These are the last three books found in the Minor Prophets (sometimes referred to as “the Twelve”). This means that they are also the last books in the section of the Scriptures called in Hebrew nevi’im (“the Prophets”). Although in most English Bibles these books of the prophets are at the end of the Old Testament, they are not at the end of the Hebrew Scriptures, but are followed by another section called “the Writings.”
The book of Haggai comes from the time when the Jewish people had returned from exile in Babylonia and were in the process of reestablishing their national life and worship in their former homeland.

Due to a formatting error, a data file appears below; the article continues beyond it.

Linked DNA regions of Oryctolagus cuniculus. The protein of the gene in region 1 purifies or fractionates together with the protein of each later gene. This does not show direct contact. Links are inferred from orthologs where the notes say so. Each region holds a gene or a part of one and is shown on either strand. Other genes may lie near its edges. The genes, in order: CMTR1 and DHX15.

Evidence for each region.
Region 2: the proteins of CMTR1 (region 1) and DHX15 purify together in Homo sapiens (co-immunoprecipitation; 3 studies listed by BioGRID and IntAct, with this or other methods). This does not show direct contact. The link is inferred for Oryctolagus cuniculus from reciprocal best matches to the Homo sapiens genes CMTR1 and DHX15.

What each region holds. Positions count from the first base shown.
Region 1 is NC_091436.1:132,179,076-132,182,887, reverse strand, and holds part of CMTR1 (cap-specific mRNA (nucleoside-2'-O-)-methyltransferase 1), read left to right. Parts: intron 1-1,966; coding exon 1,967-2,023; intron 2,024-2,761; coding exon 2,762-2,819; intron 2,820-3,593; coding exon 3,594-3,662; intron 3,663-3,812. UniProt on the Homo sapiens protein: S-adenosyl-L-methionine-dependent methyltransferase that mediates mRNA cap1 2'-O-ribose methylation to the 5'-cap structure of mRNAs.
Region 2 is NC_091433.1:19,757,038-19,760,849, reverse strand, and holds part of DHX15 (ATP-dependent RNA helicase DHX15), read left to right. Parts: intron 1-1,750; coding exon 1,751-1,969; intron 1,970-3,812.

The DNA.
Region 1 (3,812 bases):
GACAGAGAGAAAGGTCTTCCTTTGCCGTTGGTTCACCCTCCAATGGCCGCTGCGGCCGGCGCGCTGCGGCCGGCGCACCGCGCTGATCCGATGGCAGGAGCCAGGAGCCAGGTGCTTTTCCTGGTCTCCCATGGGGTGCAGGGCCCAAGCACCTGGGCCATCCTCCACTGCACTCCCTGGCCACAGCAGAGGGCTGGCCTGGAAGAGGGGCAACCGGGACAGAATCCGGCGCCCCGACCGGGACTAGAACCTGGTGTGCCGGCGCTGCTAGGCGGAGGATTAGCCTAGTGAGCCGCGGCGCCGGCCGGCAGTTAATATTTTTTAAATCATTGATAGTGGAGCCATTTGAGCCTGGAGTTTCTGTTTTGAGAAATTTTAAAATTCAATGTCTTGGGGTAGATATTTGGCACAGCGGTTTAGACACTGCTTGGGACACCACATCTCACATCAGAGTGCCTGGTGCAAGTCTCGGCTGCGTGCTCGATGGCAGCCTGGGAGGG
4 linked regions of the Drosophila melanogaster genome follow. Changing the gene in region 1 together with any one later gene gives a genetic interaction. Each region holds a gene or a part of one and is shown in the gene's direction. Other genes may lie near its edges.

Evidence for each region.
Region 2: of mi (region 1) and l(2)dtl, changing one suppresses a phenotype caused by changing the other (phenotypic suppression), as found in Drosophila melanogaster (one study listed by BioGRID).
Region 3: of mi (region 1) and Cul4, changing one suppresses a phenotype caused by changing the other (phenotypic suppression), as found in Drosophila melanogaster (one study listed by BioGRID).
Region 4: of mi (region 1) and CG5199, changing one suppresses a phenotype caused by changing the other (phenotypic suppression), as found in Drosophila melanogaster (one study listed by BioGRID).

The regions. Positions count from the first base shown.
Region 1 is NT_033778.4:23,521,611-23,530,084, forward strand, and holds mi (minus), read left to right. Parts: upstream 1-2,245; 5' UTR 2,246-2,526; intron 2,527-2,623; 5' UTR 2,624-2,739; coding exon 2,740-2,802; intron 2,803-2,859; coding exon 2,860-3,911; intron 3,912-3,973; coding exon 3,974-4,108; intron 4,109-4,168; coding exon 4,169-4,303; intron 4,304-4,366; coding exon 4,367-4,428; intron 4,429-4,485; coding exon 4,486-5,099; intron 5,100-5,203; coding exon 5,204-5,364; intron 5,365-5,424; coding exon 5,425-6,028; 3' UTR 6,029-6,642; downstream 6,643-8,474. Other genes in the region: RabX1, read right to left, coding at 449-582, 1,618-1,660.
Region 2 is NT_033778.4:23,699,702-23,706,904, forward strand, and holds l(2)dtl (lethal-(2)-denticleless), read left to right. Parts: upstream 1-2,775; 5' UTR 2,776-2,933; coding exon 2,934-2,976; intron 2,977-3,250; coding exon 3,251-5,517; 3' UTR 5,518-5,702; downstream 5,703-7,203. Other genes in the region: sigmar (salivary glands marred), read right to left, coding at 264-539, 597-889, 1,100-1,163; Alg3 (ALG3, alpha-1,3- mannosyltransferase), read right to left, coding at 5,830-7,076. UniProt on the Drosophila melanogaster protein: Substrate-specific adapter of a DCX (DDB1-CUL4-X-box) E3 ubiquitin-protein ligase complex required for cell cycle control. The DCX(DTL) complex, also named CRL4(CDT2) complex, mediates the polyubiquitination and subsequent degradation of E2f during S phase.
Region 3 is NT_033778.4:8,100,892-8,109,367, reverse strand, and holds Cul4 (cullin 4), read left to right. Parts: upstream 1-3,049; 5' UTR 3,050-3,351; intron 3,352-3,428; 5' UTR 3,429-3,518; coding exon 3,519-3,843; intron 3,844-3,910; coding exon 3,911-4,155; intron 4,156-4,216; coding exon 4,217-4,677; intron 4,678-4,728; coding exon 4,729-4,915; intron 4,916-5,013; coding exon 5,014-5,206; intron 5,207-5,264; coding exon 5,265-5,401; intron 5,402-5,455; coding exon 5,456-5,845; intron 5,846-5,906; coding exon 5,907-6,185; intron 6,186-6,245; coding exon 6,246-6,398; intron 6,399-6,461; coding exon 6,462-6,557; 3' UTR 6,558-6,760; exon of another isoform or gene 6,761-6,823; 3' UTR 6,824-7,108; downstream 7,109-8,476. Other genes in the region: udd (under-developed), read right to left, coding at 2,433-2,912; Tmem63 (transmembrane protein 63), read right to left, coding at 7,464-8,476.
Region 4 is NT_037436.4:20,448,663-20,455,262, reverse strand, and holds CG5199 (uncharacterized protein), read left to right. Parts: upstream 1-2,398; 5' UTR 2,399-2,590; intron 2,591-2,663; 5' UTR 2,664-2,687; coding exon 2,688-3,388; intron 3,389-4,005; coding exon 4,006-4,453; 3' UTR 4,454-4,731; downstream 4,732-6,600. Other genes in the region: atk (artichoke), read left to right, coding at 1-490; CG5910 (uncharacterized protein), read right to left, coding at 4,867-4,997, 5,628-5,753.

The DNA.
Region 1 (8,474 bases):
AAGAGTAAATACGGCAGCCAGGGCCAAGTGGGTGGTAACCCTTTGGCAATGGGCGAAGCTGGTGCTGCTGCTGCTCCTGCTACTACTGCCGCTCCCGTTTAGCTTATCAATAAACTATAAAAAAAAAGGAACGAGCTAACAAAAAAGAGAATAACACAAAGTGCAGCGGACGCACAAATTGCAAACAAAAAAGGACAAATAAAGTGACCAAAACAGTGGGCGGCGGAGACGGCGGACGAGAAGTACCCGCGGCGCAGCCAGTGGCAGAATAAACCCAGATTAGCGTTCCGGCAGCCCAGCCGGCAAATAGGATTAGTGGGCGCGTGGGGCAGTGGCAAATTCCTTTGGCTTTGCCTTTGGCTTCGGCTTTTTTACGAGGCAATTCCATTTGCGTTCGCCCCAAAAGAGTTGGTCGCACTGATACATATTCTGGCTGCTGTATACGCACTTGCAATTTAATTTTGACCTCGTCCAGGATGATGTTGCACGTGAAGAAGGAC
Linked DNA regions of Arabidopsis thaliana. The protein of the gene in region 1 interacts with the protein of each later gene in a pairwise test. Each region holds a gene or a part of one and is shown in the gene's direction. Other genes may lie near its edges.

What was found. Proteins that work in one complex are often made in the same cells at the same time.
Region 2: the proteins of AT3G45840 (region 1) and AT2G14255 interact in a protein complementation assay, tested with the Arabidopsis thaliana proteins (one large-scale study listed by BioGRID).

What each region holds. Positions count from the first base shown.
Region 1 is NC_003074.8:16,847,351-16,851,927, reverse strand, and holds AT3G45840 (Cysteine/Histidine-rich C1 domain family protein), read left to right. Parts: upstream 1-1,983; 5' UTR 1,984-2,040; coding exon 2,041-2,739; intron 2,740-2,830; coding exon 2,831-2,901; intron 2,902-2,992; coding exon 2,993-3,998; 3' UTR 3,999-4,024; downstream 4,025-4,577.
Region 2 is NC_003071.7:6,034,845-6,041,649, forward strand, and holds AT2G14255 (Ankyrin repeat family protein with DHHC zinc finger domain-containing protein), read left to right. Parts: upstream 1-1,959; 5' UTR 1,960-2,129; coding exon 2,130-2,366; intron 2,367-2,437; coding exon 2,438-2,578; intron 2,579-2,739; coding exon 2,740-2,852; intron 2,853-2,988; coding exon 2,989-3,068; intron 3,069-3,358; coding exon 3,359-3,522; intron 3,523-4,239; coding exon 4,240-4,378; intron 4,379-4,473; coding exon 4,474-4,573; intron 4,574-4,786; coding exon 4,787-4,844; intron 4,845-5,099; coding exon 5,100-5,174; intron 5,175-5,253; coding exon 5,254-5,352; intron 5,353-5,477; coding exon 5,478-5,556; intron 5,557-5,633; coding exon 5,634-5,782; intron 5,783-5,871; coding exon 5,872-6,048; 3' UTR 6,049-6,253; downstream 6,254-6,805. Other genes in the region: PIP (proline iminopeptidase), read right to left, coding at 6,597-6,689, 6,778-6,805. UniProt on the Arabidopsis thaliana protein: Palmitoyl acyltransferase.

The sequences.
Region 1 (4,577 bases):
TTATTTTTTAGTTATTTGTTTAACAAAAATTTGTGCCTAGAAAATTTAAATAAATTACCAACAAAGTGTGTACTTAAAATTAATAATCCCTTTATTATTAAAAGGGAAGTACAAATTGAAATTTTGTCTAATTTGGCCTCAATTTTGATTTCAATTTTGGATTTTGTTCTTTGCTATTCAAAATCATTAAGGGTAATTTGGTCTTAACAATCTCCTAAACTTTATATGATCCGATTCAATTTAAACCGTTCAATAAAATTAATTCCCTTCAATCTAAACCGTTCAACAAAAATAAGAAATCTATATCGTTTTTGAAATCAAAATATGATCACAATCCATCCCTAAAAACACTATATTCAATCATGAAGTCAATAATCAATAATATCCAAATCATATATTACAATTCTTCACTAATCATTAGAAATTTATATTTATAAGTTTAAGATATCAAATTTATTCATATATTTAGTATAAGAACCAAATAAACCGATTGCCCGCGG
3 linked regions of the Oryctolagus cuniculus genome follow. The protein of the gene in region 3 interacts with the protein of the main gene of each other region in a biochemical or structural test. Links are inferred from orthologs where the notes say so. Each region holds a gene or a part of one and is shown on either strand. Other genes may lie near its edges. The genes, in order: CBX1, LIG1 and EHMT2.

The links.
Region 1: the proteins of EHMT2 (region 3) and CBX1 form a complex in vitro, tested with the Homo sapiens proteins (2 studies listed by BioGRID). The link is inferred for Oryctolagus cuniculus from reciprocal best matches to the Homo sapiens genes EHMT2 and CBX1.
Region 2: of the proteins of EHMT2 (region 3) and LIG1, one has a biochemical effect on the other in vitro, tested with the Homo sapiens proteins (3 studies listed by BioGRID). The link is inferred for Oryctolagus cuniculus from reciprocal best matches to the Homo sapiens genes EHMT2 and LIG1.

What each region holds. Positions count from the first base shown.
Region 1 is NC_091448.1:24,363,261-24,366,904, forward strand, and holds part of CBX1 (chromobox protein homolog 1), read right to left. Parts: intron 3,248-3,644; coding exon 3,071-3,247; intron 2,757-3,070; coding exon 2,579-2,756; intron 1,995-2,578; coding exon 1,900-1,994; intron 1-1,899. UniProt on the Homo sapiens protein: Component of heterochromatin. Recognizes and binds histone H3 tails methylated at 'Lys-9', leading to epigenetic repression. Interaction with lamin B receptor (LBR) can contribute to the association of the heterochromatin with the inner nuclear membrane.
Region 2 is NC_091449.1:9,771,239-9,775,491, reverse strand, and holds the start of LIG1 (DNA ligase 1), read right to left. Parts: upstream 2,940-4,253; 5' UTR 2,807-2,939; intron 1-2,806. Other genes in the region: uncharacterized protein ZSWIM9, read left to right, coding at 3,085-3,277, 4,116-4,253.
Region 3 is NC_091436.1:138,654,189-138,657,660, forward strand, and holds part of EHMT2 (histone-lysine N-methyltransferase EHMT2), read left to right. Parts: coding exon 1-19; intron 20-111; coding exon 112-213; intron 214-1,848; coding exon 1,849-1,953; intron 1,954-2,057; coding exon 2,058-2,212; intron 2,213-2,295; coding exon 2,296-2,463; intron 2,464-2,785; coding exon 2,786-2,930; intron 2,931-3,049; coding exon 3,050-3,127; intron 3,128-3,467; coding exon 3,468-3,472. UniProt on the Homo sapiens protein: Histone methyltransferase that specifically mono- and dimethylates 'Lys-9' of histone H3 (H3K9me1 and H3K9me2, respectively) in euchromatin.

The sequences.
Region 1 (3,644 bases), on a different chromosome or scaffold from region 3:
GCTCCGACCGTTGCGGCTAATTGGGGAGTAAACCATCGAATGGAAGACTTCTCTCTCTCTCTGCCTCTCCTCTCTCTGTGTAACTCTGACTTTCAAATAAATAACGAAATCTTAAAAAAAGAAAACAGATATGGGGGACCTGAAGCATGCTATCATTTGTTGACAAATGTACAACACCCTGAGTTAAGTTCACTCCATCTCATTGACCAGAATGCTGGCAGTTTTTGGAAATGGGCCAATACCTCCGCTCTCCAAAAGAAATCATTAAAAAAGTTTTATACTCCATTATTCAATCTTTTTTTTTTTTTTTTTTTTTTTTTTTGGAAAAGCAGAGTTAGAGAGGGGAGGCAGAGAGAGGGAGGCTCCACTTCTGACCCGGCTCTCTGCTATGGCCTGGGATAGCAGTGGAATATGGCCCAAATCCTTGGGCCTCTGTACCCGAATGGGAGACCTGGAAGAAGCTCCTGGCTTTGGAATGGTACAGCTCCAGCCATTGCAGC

Both Christian and Jewish scholars have admitted for a very long time that the prophecy of Zechariah is one of the most difficult books to understand. The book falls into two parts: chapters 1–8, which relate to a historical situation very similar to that addressed by Haggai, and chapters 9–14, which are a different type of literature, and which do not seem to relate to the same situation. Since the two parts are distinct in structure and content, and both are quite long, we will deal with the two parts separately, with an introduction to each part in the relevant place.
The book of Malachi probably comes from a period somewhat later than that addressed by Haggai and Zechariah 1–8. It was a time when religious life was at a low ebb. The book is a series of conversations or arguments between the prophet and the people of his day.
In this Handbook we discuss each of the books separately. There are however a number of important translation matters that are common to all three, so in order to avoid repetition we deal with them here in this general introduction.
Published 2002 Pages 513